‘Without Stones There Is No Arch’: A Study of Professional Development of Teacher Educators as a Team

Mar. 10, 2010

Source: Professional Development in Education, Vol. 36, Nos. 1–2, March 2010, pp. 275–287.
(Reviewed by the Portal Team)

This work is based on the authors’ experience as teacher educators in the Active Collaborative Education (ACE) teacher education program (k–12 and special education), a two-year postgraduate program in the Kaye College of Education, Israel. As a group of teacher educators working together in an intensive program, the authors are interested in looking at issues connected to their professional development as a community of practice.

The questions that guided the preliminary investigation include:
● How do we capture or define the professional development of a group?
● Within a collaborative framework, what are the mutual influences of the group on the professional development of the individual and the individual on the professional development of the group?


In this collaborative, narrative self-study the authors decided to look at the development of themselves, as a professional group through personal career stories. Each story was told by its author, but once told it became a chapter in the group’s story, to be further analyzed and interpreted by its members. The data are comprised of nine personal stories.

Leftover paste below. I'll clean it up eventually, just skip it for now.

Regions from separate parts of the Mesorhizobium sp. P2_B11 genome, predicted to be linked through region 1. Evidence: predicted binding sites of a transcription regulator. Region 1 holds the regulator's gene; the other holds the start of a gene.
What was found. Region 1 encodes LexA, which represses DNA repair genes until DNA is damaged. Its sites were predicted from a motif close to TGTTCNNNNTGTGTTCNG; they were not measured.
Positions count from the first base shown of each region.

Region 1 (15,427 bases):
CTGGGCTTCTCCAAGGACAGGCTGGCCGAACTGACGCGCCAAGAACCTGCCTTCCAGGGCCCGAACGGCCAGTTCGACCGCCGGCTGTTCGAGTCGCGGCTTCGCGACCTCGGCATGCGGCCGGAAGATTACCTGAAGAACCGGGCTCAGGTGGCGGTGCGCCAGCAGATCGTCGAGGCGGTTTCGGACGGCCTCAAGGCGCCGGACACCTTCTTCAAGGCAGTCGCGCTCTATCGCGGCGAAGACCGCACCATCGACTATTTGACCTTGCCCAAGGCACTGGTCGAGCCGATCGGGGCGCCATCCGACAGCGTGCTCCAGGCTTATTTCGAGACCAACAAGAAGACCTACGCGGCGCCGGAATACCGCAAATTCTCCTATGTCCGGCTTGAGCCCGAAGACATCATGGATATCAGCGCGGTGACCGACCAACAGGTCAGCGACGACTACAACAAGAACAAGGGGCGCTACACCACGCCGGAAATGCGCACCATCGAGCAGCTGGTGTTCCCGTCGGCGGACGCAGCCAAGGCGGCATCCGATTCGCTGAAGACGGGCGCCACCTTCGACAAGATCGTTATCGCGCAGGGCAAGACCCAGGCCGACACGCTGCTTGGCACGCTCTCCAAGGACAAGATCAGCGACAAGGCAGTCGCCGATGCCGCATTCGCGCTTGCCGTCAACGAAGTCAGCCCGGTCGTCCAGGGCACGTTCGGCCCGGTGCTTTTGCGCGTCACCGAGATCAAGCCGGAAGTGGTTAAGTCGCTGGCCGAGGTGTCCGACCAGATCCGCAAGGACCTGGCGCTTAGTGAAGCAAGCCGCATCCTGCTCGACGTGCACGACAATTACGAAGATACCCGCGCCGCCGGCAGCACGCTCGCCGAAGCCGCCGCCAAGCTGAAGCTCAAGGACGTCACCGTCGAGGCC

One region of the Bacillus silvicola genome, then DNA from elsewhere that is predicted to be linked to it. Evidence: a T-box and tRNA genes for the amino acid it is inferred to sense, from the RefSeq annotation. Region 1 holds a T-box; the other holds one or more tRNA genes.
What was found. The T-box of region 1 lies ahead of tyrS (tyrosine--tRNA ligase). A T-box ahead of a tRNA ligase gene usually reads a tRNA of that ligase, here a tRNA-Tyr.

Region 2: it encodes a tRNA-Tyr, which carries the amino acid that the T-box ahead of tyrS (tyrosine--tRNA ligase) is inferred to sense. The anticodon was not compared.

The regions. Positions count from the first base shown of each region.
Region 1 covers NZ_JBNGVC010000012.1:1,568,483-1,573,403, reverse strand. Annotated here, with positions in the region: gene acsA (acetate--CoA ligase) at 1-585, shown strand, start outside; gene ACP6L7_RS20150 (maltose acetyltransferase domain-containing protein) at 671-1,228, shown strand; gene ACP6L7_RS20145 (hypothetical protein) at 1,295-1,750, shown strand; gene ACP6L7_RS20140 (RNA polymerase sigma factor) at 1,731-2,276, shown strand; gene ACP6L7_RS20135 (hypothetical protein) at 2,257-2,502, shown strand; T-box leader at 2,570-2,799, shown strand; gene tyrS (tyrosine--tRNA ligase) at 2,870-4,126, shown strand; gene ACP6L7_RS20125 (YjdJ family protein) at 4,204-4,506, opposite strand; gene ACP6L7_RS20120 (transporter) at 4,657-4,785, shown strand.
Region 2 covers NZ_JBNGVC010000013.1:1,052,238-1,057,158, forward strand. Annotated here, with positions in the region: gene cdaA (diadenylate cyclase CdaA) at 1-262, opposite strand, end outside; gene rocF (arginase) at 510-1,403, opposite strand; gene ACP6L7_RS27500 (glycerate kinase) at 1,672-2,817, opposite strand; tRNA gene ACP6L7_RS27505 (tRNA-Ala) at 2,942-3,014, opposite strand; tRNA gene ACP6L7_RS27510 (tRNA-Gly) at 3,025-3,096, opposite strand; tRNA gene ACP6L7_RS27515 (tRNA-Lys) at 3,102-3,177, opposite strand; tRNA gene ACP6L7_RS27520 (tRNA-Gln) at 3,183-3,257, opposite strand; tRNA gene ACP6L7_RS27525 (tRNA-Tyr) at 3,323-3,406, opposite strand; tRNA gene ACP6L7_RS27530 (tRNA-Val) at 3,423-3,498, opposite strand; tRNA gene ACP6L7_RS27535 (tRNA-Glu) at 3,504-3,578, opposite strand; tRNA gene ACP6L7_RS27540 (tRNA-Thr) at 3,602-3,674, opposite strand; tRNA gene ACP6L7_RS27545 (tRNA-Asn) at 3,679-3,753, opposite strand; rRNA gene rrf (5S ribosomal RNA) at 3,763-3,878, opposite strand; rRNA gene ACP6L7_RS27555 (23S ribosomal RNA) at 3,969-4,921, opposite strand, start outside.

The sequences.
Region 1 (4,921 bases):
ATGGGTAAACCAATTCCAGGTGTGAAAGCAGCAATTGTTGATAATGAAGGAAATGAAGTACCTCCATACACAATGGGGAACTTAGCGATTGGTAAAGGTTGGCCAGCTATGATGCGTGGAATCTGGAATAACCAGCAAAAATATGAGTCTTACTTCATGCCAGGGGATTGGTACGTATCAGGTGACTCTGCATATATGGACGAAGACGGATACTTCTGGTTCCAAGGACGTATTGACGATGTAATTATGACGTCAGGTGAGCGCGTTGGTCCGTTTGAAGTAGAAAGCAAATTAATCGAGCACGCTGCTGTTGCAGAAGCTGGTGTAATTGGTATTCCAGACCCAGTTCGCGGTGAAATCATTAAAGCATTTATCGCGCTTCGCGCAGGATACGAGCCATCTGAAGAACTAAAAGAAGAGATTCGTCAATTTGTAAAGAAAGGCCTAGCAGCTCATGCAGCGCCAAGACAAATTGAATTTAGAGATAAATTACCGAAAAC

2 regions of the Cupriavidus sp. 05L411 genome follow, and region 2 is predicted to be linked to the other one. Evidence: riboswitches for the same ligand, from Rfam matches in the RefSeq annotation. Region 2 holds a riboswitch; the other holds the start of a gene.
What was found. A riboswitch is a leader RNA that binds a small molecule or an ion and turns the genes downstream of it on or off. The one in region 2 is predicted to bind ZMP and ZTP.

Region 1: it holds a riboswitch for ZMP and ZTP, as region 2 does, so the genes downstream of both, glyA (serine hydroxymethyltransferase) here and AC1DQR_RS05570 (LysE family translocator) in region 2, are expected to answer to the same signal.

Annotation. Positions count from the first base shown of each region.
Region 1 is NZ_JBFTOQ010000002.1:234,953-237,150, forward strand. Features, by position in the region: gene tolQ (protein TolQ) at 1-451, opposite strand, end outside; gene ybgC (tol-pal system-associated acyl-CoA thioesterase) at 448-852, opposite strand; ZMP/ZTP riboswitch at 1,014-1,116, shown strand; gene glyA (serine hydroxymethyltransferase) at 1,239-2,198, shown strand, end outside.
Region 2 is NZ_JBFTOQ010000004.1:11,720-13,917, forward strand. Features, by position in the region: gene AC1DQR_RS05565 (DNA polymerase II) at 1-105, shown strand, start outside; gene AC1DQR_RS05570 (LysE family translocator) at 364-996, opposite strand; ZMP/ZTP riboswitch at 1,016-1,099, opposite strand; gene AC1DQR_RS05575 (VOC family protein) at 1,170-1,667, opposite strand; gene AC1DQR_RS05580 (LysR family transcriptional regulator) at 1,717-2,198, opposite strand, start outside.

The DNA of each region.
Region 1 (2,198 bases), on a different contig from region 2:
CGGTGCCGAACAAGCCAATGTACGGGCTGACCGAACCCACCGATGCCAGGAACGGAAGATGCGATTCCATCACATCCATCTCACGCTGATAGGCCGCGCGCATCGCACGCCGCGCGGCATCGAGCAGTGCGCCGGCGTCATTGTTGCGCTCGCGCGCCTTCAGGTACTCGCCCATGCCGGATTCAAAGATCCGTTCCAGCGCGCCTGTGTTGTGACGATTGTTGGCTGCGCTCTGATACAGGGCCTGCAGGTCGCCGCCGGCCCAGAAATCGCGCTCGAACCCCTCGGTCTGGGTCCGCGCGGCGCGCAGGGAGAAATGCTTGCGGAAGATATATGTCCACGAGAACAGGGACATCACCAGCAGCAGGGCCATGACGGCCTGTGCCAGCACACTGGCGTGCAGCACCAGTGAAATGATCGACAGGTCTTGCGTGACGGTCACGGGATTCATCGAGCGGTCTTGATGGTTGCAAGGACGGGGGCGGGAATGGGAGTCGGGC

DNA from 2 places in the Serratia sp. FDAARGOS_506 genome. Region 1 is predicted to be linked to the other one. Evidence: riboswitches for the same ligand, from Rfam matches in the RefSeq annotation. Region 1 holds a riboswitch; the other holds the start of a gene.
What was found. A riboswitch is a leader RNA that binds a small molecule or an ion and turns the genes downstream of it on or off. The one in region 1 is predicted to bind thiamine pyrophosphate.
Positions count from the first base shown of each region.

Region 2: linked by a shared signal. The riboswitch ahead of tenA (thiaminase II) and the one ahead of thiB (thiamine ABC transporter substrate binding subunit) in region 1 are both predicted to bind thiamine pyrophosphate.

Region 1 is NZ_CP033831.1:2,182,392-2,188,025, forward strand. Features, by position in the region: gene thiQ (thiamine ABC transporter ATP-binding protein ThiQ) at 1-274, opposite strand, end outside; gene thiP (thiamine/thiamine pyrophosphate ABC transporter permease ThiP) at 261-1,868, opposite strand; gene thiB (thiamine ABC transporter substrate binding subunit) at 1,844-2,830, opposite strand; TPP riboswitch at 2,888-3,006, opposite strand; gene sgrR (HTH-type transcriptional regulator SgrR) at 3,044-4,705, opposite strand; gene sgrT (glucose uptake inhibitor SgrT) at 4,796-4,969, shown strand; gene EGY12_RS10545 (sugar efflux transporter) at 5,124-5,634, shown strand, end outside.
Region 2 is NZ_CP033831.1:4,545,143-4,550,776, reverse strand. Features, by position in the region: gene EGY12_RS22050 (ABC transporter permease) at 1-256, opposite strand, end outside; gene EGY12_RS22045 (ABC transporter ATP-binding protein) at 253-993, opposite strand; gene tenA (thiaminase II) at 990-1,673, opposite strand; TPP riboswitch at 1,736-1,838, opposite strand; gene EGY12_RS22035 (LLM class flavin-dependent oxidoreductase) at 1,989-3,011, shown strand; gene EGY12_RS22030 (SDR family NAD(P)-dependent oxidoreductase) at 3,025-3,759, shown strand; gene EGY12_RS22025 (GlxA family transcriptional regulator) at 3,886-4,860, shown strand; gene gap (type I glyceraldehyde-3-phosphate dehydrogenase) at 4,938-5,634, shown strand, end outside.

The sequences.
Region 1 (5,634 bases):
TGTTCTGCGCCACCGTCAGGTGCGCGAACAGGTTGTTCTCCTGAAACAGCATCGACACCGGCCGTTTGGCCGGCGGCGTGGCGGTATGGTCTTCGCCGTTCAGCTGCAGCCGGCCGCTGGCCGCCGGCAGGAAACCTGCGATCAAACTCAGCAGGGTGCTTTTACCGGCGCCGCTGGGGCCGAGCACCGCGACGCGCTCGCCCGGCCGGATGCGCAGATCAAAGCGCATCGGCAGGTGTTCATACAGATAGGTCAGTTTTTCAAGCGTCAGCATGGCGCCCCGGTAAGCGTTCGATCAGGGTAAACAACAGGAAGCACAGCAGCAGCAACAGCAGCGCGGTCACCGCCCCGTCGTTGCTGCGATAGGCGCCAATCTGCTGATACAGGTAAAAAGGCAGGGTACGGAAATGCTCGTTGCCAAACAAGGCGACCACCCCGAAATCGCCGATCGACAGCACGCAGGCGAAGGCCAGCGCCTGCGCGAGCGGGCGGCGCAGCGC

Preliminary holistic analysis of the stories showed that each of the authors related to two turning points in our professional development: becoming a teacher, and becoming part of the ACE team.

Each of the authors also tells a unique story about the influence of being a part of the ACE group on their professional development. In this phase of the study, the authors identified four themes: group diversity, interwoven work, the novice stance and collaborative research. The common denominator of these themes is that they all contribute to professional learning experiences constructed within the context of being in the ACE team, a professional community that creates their learning environment and, in turn, is created and changed by these processes.

In this paper the authors discuss their emerging understanding of the significance of the collaborative engagement of teacher educators for the generation of a theory of practice and suggest situating this understanding within a broader ecological perspective using the metaphor of the ‘edge’, a fertile ground for sustainable change and development.

Updated: Apr. 07, 2010